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mario small discusses research method

Mario Small with the Hoosier Protection Service

Last Friday, orghead Mario Small gave a talk at the School of Public and Environmental Affairs, jointly sponsored by sociology. He gave a wonderful talk on his new research on social capital in organizational settings. I won’t go into that, you should read the book.

I will mention one valuable exchange. One of our post-doctoral visitors asked about his field site. Do the lessons from child care centers and tie formation carry over to other settings? Mario roughly said the following:

When thinking about field research, we often confuse the place of observation with the unit of analysis. In other words, we observed interactions, not child care centers. If we observe interactions in other places that also have similar characteristics, it is fair to ask if we observe the same outcomes. In other studies of similar interactions, there is some support for my main ideas.

Good point. Also check out Mario’s blog.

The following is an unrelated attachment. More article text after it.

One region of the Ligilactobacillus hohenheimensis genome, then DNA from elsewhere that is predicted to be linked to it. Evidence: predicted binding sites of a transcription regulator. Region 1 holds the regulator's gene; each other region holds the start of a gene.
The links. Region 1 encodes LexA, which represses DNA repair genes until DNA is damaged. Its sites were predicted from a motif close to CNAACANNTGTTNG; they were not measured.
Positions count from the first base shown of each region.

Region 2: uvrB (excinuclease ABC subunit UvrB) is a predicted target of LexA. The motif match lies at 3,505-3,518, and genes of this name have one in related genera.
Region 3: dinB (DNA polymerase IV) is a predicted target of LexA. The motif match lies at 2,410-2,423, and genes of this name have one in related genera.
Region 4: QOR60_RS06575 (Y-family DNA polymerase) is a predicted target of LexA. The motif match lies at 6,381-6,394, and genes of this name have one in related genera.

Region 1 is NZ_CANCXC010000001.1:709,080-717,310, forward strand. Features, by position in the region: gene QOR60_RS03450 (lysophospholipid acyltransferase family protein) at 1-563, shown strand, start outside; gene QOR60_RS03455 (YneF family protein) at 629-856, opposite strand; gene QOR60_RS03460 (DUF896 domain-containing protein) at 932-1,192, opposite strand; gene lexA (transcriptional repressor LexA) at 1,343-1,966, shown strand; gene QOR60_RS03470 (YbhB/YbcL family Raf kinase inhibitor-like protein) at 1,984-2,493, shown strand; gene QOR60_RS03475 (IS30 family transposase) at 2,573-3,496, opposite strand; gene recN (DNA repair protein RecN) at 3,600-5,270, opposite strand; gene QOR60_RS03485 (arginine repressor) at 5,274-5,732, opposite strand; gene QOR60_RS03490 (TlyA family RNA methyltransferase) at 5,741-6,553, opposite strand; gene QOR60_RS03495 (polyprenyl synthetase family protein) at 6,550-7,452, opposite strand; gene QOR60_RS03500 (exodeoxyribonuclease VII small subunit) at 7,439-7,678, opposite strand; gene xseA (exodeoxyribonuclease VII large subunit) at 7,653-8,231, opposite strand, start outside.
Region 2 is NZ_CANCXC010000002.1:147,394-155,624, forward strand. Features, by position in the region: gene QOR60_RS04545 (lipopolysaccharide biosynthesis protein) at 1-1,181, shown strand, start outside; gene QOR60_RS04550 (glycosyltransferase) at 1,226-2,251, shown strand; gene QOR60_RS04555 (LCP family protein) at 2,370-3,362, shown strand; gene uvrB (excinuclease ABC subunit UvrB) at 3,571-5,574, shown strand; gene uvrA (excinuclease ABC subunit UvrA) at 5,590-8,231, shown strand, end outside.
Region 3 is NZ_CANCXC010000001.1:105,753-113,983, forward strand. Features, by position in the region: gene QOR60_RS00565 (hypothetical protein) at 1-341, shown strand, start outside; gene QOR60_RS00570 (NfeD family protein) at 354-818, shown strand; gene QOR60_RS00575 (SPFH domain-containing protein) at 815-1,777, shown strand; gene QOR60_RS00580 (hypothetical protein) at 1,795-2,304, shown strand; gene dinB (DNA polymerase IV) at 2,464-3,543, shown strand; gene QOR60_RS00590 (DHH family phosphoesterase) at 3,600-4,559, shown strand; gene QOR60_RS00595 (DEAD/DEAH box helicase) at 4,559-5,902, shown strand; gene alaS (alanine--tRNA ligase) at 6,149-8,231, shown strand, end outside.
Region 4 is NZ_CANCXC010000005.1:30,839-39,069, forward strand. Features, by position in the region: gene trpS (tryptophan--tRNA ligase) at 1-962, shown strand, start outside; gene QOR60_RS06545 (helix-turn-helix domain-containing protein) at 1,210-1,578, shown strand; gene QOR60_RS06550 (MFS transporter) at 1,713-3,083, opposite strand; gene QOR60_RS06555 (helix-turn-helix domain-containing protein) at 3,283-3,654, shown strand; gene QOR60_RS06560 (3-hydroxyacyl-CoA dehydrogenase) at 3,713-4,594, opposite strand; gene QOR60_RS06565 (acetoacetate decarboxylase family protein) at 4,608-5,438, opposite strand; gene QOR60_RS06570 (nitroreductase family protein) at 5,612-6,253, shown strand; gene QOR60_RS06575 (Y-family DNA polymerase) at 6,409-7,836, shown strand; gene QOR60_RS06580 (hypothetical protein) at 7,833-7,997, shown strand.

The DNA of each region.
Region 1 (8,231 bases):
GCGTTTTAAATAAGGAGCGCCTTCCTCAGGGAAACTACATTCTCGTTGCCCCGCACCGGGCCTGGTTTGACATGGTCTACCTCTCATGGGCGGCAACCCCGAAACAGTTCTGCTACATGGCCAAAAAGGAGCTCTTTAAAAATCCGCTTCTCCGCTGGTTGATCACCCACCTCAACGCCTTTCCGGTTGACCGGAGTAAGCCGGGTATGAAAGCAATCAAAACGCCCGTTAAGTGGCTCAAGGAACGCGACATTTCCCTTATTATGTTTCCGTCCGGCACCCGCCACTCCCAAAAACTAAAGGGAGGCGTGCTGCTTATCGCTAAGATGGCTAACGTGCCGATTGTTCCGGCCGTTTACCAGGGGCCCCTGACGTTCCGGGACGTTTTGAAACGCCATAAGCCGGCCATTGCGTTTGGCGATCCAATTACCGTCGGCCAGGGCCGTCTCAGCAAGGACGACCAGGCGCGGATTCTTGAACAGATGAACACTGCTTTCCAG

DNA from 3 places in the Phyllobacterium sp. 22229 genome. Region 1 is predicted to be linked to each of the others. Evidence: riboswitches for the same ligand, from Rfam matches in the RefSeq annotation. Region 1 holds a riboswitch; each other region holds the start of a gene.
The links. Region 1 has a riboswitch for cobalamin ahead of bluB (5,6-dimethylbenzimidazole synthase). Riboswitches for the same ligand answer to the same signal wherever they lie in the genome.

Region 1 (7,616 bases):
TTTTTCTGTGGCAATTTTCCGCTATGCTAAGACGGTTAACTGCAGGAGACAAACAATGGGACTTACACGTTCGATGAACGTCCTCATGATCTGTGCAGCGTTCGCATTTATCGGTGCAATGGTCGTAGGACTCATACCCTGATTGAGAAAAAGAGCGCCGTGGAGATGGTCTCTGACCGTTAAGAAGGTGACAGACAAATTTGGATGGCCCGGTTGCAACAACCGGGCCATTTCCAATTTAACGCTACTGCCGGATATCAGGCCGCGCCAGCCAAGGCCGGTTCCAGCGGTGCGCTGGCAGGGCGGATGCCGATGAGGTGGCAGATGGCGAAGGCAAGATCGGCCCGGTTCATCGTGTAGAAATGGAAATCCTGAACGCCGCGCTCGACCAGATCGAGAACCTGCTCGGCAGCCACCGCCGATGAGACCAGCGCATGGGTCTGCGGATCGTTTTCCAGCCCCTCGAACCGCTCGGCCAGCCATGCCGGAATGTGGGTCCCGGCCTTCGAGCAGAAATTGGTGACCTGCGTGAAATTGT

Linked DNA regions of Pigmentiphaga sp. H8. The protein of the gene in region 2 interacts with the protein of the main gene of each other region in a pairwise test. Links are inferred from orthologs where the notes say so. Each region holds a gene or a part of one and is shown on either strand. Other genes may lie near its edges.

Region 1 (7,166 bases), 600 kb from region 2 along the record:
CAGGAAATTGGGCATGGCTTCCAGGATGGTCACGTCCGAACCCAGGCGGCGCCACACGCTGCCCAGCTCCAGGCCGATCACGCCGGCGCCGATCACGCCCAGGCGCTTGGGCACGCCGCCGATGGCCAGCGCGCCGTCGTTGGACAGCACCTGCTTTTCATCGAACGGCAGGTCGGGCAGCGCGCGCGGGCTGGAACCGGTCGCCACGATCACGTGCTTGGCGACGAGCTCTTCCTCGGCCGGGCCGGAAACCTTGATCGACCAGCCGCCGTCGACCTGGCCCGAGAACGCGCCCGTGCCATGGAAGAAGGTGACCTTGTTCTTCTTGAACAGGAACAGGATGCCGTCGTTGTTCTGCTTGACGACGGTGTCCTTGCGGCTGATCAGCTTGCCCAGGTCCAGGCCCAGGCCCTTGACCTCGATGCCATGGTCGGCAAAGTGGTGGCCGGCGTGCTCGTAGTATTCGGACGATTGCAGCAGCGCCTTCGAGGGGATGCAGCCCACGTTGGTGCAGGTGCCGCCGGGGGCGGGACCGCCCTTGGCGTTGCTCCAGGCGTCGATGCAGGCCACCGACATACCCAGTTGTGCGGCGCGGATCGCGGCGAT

Written by fabiorojas

October 26, 2010 at 12:09 am

Posted in fabio, networks, sociology

6 Responses

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  1. Interesting insight and heads off the follow-up question, “but what if the character of the interaction is a product of the place of observation?”

    Also, I think it may have been posted here before, but that turfing video on his blog is blowing my mind.

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    Trey

    October 26, 2010 at 4:18 pm

  2. Trey, why should one want to avoid such a follow-up question. Yes, the character of interactions at one place is non-trivial evidence about interactions in other places, especially if we have reason to believe the places are similar. But we should actively address how the place of observation might matter, not seek to distract people from thinking about it.

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    Michael Bishop

    October 26, 2010 at 8:43 pm

  3. I think what Mario was trying to communicate was that place of observation is the wrong way to think about this sort of research. Yes, I think place will definitely matter. Mario brought up the example of medical clinics. People are so distressed by health problems that they probably wouldn’t form a tie no matter what.

    The point is that place can have a huge priming effect, but place isn’t the main variable. It’s interaction that’s being looked at. So we think of a range of priming effects. Medical clinics likely represent an extreme case. Child care centers probably in the middle. Grocery stores on the low end.

    If you start with place, then you get stuck. You need a theory of place, which is hard and distracting. By switching to interaction as the unit of analysis, then you can more easily think about the problem.

    And of course, if Mario is reading this and he thinks I go it wrong, do add your opinion!